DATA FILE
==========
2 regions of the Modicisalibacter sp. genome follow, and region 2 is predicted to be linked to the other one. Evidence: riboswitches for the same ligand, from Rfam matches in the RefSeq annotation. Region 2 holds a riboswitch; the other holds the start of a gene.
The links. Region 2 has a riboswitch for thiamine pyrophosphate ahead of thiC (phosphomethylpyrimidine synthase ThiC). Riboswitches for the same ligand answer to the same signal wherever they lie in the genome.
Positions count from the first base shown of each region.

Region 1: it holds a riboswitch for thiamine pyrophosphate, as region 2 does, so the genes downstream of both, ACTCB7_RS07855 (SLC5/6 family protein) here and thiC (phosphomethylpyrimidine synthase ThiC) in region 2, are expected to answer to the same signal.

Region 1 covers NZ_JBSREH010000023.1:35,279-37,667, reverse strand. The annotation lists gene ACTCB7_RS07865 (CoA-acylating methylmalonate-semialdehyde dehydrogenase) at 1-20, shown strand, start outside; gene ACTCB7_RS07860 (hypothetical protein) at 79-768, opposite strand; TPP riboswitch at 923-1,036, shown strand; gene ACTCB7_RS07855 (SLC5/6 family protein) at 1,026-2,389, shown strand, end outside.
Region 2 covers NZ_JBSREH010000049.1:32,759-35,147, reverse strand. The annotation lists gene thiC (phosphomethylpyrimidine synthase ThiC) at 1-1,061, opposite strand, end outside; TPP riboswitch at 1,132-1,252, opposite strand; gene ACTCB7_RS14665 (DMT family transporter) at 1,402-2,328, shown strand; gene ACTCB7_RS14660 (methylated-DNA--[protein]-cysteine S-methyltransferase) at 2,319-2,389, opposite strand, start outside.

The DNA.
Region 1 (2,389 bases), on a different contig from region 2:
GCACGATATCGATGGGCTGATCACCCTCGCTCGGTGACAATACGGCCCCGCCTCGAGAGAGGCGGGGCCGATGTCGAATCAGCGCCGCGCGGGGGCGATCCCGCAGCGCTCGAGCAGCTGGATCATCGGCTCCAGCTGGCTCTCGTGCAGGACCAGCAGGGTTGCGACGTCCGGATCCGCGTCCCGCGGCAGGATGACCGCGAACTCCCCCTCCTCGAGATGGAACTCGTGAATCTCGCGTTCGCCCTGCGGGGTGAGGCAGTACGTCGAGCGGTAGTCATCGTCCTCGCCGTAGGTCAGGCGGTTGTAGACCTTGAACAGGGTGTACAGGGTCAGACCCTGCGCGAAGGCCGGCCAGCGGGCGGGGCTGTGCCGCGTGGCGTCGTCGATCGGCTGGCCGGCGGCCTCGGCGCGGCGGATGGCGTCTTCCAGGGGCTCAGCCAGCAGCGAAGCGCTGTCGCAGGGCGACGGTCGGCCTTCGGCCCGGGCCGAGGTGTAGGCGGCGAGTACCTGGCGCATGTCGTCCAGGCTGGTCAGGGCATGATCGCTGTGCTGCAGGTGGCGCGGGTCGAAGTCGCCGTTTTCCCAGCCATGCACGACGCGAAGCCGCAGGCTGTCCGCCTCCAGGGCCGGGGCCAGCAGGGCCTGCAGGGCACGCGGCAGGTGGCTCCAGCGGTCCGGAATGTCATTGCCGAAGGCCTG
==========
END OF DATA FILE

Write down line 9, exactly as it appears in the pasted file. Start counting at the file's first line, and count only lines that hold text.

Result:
GCACGATATCGATGGGCTGATCACCCTCGCTCGGTGACAATACGGCCCCGCCTCGAGAGAGGCGGGGCCGATGTCGAATCAGCGCCGCGCGGGGGCGATCCCGCAGCGCTCGAGCAGCTGGATCATCGGCTCCAGCTGGCTCTCGTGCAGGACCAGCAGGGTTGCGACGTCCGGATCCGCGTCCCGCGGCAGGATGACCGCGAACTCCCCCTCCTCGAGATGGAACTCGTGAATCTCGCGTTCGCCCTGCGGGGTGAGGCAGTACGTCGAGCGGTAGTCATCGTCCTCGCCGTAGGTCAGGCGGTTGTAGACCTTGAACAGGGTGTACAGGGTCAGACCCTGCGCGAAGGCCGGCCAGCGGGCGGGGCTGTGCCGCGTGGCGTCGTCGATCGGCTGGCCGGCGGCCTCGGCGCGGCGGATGGCGTCTTCCAGGGGCTCAGCCAGCAGCGAAGCGCTGTCGCAGGGCGACGGTCGGCCTTCGGCCCGGGCCGAGGTGTAGGCGGCGAGTACCTGGCGCATGTCGTCCAGGCTGGTCAGGGCATGATCGCTGTGCTGCAGGTGGCGCGGGTCGAAGTCGCCGTTTTCCCAGCCATGCACGACGCGAAGCCGCAGGCTGTCCGCCTCCAGGGCCGGGGCCAGCAGGGCCTGCAGGGCACGCGGCAGGTGGCTCCAGCGGTCCGGAATGTCATTGCCGAAGGCCTG